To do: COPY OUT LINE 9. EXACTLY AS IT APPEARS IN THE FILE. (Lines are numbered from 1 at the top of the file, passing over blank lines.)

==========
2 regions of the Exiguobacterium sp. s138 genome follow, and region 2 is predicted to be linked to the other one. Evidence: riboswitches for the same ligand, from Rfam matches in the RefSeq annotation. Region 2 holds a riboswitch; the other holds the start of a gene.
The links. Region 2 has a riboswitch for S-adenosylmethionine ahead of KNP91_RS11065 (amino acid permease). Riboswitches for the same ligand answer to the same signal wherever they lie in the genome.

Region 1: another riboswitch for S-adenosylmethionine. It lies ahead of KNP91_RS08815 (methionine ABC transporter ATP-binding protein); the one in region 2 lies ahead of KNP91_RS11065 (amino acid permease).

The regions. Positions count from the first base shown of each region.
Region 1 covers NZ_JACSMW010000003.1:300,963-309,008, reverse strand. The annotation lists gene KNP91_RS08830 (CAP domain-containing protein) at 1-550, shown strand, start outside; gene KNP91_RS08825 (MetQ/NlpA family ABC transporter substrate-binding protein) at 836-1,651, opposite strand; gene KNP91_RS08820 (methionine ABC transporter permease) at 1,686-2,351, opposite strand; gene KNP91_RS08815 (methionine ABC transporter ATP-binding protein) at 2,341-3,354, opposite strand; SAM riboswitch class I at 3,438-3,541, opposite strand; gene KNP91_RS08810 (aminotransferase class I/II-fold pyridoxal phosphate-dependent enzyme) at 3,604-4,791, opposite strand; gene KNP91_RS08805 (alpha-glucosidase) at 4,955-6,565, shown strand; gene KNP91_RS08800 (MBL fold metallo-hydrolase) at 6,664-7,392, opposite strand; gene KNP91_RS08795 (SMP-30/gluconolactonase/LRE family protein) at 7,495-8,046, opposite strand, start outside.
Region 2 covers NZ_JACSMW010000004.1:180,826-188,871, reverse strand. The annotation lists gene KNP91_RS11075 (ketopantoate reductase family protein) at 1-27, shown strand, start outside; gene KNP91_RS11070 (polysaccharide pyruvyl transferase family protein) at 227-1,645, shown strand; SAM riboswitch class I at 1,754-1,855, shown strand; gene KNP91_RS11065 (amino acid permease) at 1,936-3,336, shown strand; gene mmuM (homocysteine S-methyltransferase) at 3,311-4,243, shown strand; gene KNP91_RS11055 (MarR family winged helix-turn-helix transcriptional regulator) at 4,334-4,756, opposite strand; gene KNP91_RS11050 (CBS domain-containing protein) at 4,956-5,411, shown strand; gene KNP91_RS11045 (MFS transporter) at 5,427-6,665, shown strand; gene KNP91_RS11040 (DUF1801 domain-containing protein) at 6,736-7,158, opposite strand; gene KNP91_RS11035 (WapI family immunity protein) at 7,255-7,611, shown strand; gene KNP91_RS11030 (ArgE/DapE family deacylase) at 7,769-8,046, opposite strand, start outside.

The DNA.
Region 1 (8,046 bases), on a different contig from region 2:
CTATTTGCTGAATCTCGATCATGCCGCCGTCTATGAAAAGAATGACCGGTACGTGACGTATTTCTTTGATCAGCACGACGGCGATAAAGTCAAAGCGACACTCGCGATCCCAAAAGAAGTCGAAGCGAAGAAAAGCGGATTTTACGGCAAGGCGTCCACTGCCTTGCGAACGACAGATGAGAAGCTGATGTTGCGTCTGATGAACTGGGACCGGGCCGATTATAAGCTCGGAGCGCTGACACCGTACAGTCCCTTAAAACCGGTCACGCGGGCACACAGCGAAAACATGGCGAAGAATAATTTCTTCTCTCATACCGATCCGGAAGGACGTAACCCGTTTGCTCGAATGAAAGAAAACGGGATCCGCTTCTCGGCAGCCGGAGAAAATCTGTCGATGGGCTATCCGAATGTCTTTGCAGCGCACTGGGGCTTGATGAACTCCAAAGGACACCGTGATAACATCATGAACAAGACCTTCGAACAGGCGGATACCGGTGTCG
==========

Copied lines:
CTATTTGCTGAATCTCGATCATGCCGCCGTCTATGAAAAGAATGACCGGTACGTGACGTATTTCTTTGATCAGCACGACGGCGATAAAGTCAAAGCGACACTCGCGATCCCAAAAGAAGTCGAAGCGAAGAAAAGCGGATTTTACGGCAAGGCGTCCACTGCCTTGCGAACGACAGATGAGAAGCTGATGTTGCGTCTGATGAACTGGGACCGGGCCGATTATAAGCTCGGAGCGCTGACACCGTACAGTCCCTTAAAACCGGTCACGCGGGCACACAGCGAAAACATGGCGAAGAATAATTTCTTCTCTCATACCGATCCGGAAGGACGTAACCCGTTTGCTCGAATGAAAGAAAACGGGATCCGCTTCTCGGCAGCCGGAGAAAATCTGTCGATGGGCTATCCGAATGTCTTTGCAGCGCACTGGGGCTTGATGAACTCCAAAGGACACCGTGATAACATCATGAACAAGACCTTCGAACAGGCGGATACCGGTGTCG